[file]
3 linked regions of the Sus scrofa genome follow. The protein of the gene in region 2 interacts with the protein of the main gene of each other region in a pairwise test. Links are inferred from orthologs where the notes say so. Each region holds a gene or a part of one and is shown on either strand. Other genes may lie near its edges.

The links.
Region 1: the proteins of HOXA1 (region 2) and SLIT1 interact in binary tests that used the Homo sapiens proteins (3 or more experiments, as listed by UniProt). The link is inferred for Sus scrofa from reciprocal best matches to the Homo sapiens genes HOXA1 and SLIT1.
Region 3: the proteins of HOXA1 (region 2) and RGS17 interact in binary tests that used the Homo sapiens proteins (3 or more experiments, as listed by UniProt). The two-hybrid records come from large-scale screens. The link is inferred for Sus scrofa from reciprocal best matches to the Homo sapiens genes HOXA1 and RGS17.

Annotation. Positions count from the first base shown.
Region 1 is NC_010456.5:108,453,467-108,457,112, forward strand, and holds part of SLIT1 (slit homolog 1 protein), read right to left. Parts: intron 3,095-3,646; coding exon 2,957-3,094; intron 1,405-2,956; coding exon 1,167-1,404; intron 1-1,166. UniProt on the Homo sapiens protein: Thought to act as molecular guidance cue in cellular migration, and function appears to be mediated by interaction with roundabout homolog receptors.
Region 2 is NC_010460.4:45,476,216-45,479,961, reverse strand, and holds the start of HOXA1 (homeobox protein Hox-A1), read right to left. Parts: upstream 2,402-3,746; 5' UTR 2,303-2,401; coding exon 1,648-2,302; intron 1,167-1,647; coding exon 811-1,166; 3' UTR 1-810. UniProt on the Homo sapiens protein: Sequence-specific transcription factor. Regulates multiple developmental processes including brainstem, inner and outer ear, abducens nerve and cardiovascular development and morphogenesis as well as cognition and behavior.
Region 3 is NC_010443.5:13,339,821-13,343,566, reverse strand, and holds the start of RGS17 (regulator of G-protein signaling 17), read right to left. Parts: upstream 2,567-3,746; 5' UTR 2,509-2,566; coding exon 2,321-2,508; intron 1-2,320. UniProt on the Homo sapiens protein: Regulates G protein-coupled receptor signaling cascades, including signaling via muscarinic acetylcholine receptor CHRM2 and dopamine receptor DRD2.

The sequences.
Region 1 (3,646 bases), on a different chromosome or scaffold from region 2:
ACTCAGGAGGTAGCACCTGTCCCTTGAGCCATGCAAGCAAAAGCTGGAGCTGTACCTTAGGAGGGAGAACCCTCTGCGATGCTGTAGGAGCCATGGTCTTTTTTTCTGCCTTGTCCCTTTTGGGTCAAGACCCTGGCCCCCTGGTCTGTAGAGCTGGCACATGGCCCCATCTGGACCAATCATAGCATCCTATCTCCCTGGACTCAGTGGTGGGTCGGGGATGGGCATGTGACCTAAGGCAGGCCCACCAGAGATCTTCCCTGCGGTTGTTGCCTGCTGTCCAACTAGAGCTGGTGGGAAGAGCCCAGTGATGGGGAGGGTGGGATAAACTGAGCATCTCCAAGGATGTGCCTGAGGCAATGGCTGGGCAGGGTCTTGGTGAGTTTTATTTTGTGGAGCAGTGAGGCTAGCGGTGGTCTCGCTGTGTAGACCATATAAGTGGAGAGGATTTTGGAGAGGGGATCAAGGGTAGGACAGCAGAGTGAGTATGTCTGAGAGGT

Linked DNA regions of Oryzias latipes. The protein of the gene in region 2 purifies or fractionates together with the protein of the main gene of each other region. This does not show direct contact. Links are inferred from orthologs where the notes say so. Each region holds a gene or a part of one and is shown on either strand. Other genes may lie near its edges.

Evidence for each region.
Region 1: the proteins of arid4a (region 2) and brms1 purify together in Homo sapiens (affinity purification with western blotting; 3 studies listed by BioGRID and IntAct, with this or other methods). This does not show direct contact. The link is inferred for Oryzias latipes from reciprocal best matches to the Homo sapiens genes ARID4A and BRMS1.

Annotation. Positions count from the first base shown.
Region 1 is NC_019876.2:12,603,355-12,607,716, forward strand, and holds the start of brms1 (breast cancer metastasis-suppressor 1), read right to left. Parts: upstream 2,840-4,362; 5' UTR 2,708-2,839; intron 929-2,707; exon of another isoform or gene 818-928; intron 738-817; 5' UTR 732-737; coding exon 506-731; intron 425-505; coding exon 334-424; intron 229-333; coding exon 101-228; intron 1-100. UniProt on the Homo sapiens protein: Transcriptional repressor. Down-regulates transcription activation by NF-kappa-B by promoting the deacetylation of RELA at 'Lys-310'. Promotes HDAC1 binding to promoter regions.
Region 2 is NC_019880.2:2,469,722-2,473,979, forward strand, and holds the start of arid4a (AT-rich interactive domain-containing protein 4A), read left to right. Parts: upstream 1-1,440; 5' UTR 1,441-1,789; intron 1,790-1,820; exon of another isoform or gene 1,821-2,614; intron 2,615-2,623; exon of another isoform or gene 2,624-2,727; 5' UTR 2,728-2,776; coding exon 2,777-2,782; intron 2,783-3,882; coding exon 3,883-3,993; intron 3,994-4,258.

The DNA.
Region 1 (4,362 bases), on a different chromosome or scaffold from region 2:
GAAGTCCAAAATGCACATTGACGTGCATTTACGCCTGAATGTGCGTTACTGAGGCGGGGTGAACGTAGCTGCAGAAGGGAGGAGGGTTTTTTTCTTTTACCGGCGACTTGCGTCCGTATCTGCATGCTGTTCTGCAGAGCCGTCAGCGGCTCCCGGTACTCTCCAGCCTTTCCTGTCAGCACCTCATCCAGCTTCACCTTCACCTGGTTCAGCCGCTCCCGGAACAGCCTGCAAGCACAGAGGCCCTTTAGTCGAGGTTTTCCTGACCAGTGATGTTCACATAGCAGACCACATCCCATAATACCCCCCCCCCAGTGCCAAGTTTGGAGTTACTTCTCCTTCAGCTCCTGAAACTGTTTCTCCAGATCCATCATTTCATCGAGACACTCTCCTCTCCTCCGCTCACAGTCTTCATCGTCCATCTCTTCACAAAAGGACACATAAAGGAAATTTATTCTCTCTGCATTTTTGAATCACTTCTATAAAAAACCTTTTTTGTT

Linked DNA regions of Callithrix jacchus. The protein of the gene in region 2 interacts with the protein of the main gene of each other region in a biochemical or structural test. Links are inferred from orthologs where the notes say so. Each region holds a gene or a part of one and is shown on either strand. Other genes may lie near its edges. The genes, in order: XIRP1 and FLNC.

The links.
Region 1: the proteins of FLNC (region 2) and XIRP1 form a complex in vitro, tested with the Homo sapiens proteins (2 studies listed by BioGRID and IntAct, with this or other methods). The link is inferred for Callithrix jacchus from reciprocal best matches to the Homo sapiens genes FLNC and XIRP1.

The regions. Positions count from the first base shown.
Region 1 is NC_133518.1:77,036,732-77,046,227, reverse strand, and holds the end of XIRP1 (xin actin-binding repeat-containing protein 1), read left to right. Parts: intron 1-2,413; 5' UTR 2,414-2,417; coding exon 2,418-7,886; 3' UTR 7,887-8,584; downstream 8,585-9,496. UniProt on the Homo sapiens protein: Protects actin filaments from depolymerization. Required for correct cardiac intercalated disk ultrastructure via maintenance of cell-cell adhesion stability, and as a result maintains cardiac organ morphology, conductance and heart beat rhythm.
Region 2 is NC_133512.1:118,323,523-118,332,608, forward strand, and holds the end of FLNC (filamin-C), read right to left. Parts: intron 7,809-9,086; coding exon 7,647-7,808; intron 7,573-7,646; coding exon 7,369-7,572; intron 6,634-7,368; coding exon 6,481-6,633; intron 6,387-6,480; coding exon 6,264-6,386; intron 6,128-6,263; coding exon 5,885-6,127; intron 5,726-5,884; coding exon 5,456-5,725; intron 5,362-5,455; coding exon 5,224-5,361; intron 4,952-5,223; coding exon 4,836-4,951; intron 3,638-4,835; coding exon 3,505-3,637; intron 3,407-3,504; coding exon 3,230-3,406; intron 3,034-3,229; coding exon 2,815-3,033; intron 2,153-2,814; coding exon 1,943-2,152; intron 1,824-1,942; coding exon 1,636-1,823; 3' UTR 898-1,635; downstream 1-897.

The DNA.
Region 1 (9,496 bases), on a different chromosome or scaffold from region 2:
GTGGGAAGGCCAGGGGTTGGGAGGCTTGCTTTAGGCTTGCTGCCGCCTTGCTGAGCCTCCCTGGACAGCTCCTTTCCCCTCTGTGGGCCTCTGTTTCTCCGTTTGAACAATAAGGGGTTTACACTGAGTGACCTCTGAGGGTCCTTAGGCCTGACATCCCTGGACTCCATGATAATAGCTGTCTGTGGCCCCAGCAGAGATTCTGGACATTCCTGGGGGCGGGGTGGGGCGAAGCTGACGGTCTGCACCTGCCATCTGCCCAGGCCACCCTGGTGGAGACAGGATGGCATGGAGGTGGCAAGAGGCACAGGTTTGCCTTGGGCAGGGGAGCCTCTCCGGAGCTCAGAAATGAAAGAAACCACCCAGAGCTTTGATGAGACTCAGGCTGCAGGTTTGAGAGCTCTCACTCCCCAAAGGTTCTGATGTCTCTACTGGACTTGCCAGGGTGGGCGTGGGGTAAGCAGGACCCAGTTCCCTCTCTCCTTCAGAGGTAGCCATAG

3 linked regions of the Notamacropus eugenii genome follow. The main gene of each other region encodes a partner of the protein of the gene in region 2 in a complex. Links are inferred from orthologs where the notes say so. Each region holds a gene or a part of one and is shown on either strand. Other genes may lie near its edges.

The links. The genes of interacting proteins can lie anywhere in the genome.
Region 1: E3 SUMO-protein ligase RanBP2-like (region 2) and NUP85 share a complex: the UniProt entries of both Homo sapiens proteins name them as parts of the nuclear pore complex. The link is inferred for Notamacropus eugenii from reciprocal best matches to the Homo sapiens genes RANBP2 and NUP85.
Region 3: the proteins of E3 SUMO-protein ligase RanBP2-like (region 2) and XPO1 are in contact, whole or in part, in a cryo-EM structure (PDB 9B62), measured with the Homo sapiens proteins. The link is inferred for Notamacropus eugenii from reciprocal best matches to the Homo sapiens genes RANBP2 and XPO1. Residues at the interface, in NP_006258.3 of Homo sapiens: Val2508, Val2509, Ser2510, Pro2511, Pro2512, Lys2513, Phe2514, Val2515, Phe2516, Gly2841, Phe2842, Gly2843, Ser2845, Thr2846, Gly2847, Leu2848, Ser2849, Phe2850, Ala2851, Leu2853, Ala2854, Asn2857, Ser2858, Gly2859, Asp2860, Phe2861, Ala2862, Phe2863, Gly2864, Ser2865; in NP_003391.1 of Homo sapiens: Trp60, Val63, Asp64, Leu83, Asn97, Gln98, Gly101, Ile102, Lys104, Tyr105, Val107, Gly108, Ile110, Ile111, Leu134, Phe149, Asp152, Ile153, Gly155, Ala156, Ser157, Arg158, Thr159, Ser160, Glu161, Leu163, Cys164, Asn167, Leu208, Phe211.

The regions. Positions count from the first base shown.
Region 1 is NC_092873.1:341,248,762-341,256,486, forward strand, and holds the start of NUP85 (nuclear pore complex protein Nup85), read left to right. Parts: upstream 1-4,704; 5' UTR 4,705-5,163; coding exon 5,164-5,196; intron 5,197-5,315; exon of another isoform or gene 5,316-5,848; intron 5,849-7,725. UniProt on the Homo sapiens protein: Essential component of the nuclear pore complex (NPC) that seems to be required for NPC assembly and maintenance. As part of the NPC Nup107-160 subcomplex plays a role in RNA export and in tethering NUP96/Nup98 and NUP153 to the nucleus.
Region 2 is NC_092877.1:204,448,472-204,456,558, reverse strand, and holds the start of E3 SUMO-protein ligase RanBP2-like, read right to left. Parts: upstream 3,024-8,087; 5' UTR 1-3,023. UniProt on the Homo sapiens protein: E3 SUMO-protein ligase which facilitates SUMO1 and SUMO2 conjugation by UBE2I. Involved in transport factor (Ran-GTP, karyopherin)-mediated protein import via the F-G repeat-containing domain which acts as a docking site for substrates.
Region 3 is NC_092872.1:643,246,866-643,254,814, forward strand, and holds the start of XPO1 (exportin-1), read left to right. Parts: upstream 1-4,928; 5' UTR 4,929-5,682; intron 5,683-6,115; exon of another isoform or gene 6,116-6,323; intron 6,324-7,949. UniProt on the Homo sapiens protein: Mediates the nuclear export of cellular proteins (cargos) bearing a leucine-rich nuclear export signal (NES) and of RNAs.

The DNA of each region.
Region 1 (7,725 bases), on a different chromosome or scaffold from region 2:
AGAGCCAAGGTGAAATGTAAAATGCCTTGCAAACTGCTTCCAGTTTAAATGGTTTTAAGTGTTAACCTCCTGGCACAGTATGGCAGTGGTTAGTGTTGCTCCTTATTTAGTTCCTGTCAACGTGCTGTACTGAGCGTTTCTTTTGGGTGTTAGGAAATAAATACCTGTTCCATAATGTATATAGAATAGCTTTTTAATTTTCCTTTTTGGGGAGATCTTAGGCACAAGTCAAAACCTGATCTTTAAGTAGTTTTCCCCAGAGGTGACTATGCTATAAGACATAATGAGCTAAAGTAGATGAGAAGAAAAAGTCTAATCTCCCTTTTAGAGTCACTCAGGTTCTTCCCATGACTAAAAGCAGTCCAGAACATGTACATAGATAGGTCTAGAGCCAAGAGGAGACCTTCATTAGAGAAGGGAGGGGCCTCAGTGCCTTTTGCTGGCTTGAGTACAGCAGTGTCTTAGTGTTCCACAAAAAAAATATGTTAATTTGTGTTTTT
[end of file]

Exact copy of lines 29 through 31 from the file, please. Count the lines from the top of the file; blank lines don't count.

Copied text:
GTGGGAAGGCCAGGGGTTGGGAGGCTTGCTTTAGGCTTGCTGCCGCCTTGCTGAGCCTCCCTGGACAGCTCCTTTCCCCTCTGTGGGCCTCTGTTTCTCCGTTTGAACAATAAGGGGTTTACACTGAGTGACCTCTGAGGGTCCTTAGGCCTGACATCCCTGGACTCCATGATAATAGCTGTCTGTGGCCCCAGCAGAGATTCTGGACATTCCTGGGGGCGGGGTGGGGCGAAGCTGACGGTCTGCACCTGCCATCTGCCCAGGCCACCCTGGTGGAGACAGGATGGCATGGAGGTGGCAAGAGGCACAGGTTTGCCTTGGGCAGGGGAGCCTCTCCGGAGCTCAGAAATGAAAGAAACCACCCAGAGCTTTGATGAGACTCAGGCTGCAGGTTTGAGAGCTCTCACTCCCCAAAGGTTCTGATGTCTCTACTGGACTTGCCAGGGTGGGCGTGGGGTAAGCAGGACCCAGTTCCCTCTCTCCTTCAGAGGTAGCCATAG

3 linked regions of the Notamacropus eugenii genome follow. The main gene of each other region encodes a partner of the protein of the gene in region 2 in a complex. Links are inferred from orthologs where the notes say so. Each region holds a gene or a part of one and is shown on either strand. Other genes may lie near its edges.

The links. The genes of interacting proteins can lie anywhere in the genome.